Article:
What is personal data under GDPR

GDPR compliance is a legal requirement in the EU. Learn how you can comply with GDPR by ensuring that clients’ personal data are protected and secured.

Area GDPR
what is personal data under gdpr?
Mads Hilmar Bundgaard Nielsen
Mads Hilmar Bundgaard Nielsen
Compliance Officer

GDPR

Is aimed at emphasizing and supporting citizens right to privacy and data protection

Personal Data under GDPR

The GDPR came into effect on 25 May, 2018 and imposes serious fines, sometimes amounting to tens of millions of euros, on any businesses, companies or organisations that fail to comply with its strict regulations. Aside from fines, companies can also face civil class action lawsuits that usually carry larger corporate financial risk than the fines themselves. The GDPR is aimed at emphasizing- and supporting citizens’ right to privacy and data protection, an issue that has become extremely significant in an age of cloud storage, data hacking, and identity theft.

The GDPR (General Data Protection Regulation) is a privacy and security law that was drafted and passed by the European Union and is the most stringent data privacy law in the world. It applies to all companies and organisations that process personal data in the EU or data relating to EU citizens.

Fortunately, there are tools and services that help to ensure that you are in compliance with the GDPR. Read on to find out more.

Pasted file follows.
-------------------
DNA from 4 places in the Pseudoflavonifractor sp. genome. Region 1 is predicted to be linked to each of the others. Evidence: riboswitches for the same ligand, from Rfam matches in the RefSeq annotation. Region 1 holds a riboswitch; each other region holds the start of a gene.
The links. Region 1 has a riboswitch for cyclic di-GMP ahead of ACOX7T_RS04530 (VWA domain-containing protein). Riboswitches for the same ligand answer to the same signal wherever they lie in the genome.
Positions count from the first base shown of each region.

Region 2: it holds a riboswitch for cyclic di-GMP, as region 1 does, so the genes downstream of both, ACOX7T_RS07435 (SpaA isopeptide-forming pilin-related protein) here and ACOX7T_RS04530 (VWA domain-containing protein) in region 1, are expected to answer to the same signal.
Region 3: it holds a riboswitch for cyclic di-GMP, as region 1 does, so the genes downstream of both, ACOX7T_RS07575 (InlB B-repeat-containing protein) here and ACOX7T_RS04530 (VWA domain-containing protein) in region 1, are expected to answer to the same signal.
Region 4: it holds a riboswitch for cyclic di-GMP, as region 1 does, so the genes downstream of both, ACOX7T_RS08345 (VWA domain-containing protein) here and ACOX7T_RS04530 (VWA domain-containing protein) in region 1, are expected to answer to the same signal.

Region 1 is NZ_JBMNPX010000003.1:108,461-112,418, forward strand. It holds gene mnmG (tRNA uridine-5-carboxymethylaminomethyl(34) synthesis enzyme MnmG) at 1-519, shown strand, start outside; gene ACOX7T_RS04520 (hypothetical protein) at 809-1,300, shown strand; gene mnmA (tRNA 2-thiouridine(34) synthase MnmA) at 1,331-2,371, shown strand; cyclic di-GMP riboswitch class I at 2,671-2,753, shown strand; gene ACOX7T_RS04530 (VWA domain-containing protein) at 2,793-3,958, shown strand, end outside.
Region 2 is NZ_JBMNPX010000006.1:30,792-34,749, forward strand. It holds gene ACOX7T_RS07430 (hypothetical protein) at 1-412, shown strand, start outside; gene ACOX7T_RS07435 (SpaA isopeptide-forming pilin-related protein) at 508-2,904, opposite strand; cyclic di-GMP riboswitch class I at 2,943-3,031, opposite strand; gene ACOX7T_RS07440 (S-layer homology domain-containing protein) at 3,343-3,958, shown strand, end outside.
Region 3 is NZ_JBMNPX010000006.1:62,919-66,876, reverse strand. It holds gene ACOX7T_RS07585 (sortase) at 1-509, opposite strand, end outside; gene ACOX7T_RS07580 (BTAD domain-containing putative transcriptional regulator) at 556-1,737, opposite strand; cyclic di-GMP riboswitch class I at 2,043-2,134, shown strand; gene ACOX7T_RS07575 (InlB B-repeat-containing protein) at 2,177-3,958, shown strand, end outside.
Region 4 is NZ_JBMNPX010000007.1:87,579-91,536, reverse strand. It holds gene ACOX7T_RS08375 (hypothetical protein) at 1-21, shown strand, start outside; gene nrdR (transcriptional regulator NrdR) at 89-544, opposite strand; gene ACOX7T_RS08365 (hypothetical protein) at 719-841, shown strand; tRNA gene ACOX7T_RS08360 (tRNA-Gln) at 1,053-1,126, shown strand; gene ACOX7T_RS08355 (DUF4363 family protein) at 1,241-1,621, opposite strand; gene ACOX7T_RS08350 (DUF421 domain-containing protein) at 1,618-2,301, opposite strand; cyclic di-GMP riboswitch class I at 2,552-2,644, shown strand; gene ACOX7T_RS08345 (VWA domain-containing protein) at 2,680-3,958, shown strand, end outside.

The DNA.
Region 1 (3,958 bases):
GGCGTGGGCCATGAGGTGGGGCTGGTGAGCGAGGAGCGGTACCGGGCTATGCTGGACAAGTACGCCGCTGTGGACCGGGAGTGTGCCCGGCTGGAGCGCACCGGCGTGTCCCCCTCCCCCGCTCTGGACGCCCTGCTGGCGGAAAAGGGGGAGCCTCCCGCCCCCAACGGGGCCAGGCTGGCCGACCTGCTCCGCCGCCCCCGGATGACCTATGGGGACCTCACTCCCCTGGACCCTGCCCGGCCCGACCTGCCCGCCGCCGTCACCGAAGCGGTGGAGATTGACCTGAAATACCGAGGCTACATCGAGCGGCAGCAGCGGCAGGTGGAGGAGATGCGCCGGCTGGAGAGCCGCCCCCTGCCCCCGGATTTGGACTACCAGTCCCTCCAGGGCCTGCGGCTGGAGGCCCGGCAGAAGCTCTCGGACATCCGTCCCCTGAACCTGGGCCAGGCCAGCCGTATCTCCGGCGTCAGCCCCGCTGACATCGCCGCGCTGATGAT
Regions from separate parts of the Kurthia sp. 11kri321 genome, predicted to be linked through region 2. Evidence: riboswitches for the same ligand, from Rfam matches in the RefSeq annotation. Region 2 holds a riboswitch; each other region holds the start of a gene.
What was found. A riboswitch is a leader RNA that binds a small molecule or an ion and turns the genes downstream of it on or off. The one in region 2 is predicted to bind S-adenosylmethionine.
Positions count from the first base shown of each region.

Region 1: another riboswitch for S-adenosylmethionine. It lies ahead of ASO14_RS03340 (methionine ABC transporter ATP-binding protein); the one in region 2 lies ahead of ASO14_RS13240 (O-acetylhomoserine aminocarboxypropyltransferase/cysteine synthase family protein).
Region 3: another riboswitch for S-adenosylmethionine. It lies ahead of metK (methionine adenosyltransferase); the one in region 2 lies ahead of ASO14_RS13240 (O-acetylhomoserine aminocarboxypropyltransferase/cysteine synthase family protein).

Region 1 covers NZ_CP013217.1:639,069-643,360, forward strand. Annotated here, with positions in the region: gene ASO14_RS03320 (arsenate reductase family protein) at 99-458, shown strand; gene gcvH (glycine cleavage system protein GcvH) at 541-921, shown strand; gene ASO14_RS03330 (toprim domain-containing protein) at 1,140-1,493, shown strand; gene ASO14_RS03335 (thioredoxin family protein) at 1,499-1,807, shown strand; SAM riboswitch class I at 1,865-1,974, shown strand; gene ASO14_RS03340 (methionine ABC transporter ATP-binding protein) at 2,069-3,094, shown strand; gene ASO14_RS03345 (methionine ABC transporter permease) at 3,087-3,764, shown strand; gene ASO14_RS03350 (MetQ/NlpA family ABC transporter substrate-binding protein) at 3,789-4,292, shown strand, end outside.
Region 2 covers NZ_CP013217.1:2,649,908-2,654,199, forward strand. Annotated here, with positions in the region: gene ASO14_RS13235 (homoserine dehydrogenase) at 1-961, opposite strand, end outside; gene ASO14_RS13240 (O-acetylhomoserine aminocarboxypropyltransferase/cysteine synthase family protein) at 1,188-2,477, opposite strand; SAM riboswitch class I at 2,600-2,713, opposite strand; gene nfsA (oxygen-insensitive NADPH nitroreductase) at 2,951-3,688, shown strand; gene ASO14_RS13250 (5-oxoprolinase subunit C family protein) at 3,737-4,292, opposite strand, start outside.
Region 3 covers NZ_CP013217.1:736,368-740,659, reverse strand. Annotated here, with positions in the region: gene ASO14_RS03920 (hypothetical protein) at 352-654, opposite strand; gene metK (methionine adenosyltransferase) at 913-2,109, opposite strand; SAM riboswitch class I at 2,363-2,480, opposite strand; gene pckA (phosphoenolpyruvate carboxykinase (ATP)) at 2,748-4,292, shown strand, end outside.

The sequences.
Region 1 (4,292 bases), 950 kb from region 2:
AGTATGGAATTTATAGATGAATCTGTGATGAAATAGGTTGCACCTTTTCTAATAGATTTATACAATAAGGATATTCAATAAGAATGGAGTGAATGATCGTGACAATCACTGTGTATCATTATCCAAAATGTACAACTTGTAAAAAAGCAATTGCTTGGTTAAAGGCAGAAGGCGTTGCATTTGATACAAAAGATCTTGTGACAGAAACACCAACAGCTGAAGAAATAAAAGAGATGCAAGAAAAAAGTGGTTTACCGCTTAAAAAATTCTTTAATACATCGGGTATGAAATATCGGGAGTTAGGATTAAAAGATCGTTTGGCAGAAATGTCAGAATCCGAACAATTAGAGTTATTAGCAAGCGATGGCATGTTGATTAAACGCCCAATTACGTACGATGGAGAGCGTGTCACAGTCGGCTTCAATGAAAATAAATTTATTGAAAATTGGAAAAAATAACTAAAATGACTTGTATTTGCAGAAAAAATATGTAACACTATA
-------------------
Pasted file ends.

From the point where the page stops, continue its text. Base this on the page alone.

What is personal data under the GDPR?

Any information that can be used to identify an individual, regardless of whether this is achieved by direct or indirect means, is classified as personal data under the GDPR.

Examples of personal data under the GDPR are:

  • Names

  • ID numbers

  • Passport numbers

  • IP addresses

  • Biometric data

  • Nationality

  • Ethnicity

  • Physical addresses

  • Gender and sexual orientation

  • Religious beliefs

  • Political alignment

  • Web cookies

  • Nicknames, such as pseudonyms used for social media accounts, etc.

Aside from the things mentioned above, personal data can also be data connected to an identity. They can be facts related to one’s internet and purchase history, interests, subscriptions, memberships. These are pieces of information that - alone or combined - enables inference of identity: Locations, birthday, zip code, license plate, place of work, gender, etc.

 

What is not considered personal data?

Did you know that there are certain and very specific types of data that could be considered “non-personal data” under the GDPR? The GDPR itself defines non-personal data as “data other than personal data as defined in point 1 of Article 4“.